"Try me, Richard, in as few words as possible."
"Well, there was a row at home about my going so much to Hallijohn's. The governor and my mother thought I went after Afy; perhaps I did, and perhaps I didn't. Hallijohn had asked me to lend him my gun, and that evening, when I went to see Af--when I went to see some one-- never mind--"
"Richard," interrupted Mr. Carlyle, "there's an old saying, and it is sound advice: 'Tell the whole truth to your lawyer and your doctor.' If I am to judge whether anything can be attempted for you, you must tell it to me; otherwise, I would rather hear nothing. It shall be sacred trust."
"Then, if I must, I must," returned the yielding Richard. "I did love the girl. I would have waited till I was my own master to make her my wife, though it had been for years and years. I could not do it, you know, in the face of my father's opposition."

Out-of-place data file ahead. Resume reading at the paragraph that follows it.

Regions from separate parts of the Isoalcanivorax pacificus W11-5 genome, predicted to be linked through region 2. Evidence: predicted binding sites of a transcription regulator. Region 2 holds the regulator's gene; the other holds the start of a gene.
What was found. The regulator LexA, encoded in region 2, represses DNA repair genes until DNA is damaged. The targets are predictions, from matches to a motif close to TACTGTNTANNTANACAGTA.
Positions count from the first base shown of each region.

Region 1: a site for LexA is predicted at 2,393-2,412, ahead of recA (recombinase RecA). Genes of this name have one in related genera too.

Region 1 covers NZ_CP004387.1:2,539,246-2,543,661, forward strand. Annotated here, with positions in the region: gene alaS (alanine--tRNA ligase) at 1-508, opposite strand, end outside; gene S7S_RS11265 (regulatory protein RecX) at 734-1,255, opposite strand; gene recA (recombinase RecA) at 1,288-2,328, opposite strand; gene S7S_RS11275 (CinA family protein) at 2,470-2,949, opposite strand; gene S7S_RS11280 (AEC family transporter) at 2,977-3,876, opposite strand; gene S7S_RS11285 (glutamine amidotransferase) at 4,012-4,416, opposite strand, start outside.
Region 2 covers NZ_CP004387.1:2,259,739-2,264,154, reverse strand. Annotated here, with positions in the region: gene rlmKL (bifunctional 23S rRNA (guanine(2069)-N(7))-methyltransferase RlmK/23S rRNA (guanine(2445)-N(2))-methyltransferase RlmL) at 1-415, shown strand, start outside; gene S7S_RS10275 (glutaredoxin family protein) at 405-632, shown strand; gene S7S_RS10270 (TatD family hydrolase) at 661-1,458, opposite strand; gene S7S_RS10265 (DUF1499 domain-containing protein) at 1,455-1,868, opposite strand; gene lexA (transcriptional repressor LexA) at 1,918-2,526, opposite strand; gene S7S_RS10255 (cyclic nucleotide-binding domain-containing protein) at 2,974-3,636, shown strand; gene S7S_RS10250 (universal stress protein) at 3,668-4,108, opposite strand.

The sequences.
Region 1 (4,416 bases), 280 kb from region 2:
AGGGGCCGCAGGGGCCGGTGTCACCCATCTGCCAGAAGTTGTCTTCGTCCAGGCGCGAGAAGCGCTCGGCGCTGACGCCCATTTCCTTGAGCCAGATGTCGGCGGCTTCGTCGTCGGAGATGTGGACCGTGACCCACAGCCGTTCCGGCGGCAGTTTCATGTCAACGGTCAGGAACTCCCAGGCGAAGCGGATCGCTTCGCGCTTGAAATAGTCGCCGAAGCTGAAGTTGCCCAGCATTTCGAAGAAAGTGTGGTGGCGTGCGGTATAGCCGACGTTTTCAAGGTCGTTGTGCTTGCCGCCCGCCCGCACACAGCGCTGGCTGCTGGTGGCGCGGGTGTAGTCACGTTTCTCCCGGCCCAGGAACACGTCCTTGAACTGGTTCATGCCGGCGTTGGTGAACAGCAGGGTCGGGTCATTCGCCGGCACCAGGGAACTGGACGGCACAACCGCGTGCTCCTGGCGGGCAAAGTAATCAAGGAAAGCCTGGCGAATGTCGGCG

"Your wife?" rejoined Mr. Carlyle, with some emphasis.
Richard looked surprised. "Why, you don't suppose I meant anything else! I wouldn't have been such a blackguard."
"Well, go on, Richard. Did she return your love?"
"I can't be certain. Sometimes I thought she did, sometimes not; she used to play and shuffle, and she liked too much to be with--him. I would think her capricious--telling me I must not come this evening, and I must not come the other; but I found out they were the evenings when she was expecting him. We were never there together."